For example, if company X’s equity capital amounts to Rs.100 crores whereas the debt capital amounts to Rs.300 crores, company X is said to be trading on thin equity.
Trading on thick equity
In trading on thick equity, a company borrows a small amount close to its equity because the company’s equity capital is higher than the debt capital.
For example, if company X’s equity capital amounts to Rs.300 crores whereas the debt capital amounts to Rs.50 crores, company X is said to be trading on thick equity.
What is The Difference Between Trading on Equity And Equity Trading?
There is a big difference between trading on equity and equity trading. Trading on equity is about using debt in the capital structure, also known as financial leverage, to raise earnings per share (EPS).
Whereas equity trading involves selling and purchasing shares for more profit. Companies use equity trading as a strategy to create value for their shareholders by using their stock as security for loans.
Since equity is so dependable, a company that already has equity and needs additional funds might borrow money on favorable terms. With the help of these funds, the company can purchase assets that generate returns higher than the debt's interest rate.
Many companies prefer to use this strategy over the trading on equity method to raise the Earnings Per Share (EPS) of their shares.
Equity trading involves borrowing funds but does not involve raising more money from existing shareholders. Using this strategy, a company can boost share value and generate returns higher than the interest cost on debt-financed investments.
What is the primary benefit of equity trading?
Equity trading allows organizations to earn appropriate assets by employing debt financing. The income earned using assets can help pay off the interest amount on borrowed funds. Also, the interest expense is tax-deductible.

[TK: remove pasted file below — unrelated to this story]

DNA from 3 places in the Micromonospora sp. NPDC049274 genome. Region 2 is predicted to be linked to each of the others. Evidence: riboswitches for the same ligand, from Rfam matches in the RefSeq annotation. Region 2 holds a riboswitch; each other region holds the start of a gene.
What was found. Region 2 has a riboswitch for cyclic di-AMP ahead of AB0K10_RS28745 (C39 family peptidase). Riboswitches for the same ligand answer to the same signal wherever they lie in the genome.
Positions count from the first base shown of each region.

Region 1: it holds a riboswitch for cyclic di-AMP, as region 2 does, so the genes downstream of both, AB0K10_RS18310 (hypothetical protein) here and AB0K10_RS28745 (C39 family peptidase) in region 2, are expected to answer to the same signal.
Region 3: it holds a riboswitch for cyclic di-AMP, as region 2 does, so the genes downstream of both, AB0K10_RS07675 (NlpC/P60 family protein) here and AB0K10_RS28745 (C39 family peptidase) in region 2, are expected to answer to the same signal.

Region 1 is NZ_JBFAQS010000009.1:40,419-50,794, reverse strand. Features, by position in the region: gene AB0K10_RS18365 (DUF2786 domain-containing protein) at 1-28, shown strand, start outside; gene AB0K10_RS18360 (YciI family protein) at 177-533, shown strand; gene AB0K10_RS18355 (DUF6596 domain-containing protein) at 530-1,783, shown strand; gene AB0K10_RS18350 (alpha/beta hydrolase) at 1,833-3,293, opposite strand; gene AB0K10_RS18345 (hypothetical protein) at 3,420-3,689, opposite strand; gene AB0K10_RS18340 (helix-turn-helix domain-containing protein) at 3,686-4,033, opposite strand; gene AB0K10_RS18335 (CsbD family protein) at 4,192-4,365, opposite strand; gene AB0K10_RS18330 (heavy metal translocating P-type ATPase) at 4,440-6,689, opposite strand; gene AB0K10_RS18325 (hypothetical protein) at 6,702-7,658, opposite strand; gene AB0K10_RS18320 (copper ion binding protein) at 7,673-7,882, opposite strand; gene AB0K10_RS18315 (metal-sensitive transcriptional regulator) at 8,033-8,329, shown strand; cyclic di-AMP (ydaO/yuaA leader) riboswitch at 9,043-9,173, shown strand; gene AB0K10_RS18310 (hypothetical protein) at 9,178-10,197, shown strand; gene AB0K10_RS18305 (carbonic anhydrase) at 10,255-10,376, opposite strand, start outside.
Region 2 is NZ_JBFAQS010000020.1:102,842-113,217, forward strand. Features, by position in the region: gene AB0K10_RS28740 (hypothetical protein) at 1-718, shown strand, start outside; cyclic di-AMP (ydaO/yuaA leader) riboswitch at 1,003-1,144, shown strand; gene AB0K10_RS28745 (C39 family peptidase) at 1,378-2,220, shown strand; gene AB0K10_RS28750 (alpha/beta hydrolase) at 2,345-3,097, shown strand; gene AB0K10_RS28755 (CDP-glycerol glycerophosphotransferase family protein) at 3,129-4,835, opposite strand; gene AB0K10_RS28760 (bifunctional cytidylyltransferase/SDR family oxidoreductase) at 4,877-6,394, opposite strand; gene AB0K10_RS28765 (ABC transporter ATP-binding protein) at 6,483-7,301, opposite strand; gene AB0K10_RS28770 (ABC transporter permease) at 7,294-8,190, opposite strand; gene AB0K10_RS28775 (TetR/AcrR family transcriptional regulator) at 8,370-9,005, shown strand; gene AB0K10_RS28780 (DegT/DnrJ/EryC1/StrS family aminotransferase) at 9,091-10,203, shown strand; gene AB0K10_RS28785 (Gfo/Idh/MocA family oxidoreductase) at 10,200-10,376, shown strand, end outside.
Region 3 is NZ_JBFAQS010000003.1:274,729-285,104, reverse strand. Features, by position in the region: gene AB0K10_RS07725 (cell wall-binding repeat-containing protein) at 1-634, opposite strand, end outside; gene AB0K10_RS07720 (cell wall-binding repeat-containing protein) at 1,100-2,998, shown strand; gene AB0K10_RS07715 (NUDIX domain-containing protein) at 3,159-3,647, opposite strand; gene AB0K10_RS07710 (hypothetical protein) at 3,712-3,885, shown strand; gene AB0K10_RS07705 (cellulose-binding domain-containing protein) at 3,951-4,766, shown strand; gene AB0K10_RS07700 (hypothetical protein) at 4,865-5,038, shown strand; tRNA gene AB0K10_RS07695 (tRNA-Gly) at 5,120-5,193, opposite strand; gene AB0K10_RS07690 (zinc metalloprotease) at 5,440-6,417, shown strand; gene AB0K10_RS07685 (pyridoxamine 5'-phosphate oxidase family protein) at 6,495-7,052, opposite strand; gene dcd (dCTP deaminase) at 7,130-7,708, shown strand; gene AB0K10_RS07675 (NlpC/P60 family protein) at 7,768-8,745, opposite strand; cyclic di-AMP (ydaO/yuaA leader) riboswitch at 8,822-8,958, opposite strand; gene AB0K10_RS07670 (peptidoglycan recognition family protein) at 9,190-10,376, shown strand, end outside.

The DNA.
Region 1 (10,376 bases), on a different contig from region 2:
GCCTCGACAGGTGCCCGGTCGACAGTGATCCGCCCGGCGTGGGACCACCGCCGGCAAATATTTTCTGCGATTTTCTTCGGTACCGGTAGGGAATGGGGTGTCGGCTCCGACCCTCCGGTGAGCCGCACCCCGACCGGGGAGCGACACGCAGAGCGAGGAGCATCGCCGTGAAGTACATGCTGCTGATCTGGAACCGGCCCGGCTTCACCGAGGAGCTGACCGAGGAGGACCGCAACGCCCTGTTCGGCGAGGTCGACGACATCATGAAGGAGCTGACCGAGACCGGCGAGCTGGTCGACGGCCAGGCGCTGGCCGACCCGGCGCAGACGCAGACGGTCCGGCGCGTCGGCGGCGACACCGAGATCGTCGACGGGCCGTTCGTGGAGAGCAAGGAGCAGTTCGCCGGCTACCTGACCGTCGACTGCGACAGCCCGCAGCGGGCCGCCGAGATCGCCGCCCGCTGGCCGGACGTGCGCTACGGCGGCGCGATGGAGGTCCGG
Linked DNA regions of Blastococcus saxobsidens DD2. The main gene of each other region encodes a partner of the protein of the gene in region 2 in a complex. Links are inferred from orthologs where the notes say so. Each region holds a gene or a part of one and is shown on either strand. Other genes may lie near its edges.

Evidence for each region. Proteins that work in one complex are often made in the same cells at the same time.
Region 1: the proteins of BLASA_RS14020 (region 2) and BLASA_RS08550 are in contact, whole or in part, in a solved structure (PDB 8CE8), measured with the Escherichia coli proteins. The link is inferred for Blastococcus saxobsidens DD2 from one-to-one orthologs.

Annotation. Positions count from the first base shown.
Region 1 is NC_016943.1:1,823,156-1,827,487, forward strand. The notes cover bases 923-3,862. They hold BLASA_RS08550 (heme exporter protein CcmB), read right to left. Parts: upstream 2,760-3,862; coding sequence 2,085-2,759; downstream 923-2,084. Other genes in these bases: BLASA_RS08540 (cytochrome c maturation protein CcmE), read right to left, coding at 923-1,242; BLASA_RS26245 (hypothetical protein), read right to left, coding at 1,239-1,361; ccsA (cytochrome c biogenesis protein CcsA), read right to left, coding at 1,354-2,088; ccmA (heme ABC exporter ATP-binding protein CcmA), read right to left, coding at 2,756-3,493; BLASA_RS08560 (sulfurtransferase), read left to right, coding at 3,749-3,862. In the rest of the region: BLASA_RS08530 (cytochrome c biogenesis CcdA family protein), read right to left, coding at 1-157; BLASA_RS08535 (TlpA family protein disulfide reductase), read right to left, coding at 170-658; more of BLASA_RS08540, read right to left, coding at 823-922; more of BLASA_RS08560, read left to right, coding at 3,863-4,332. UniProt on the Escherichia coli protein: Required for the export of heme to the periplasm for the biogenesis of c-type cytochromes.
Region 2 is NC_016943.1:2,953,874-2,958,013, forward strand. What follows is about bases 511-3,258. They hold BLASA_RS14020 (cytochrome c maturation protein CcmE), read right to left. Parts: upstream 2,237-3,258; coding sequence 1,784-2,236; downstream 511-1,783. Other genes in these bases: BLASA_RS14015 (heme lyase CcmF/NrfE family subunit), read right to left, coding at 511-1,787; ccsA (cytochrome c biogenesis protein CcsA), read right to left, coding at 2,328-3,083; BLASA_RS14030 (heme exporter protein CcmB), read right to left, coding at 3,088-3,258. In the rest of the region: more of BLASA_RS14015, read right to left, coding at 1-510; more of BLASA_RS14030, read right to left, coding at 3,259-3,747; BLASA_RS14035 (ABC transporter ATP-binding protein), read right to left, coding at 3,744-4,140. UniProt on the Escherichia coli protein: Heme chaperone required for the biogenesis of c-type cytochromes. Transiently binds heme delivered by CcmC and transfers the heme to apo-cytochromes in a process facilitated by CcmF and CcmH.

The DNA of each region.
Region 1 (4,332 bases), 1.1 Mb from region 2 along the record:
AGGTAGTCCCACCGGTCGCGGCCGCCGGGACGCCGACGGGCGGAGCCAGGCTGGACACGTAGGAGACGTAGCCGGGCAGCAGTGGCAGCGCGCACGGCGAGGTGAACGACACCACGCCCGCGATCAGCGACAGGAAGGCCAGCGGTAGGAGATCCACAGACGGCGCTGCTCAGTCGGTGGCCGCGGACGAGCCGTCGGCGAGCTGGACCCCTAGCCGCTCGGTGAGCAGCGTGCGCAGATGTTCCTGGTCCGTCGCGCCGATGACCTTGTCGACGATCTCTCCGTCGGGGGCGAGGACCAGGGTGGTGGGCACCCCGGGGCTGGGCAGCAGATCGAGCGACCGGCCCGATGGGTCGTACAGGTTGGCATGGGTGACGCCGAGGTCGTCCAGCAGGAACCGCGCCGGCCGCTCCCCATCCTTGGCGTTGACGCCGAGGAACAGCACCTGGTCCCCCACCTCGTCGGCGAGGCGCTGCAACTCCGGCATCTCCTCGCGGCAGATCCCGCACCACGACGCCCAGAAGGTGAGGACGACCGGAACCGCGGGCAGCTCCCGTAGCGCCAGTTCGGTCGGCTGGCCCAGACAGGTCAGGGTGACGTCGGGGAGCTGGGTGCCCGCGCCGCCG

Is the strategy of trading on equity safe to employ by a company?
A company is safe to employ the trading on equity strategy as long as the company is confident of earning excess income over borrowed funds and does not go bankrupt in the long run.
There is a real risk if the company goes bankrupt or does not generate maximum returns.
How many types of trading on equity are there?
Trading on thin equity and trading on thick equity are two different types. In trading on thin equity, the borrowed amount is close to the company’s equity because the company’s capital is lower than the debt capital.
In contrast, a company that trades on thick equity borrows a little sum that is near its equity because its equity capital is bigger than its debt capital.
What are the risks associated with equity trading?
When an organization encounters uneven earnings or earnings that are lower than expected, a major risk comes with trading on equity or risk that it could bring to an organization. The interest paid on borrowed money is an unavoidable expense for the organization.
The cost burden grows when assets purchased with borrowed money are not expected to generate the expected income. Another risk is that the business won’t be able to cover its cost of capital in the long run.
How is the company’s income statement affected when interest rates rise before the end of the repayment period?
The company has to bear extra interest rate payments, which can affect its overall income statement.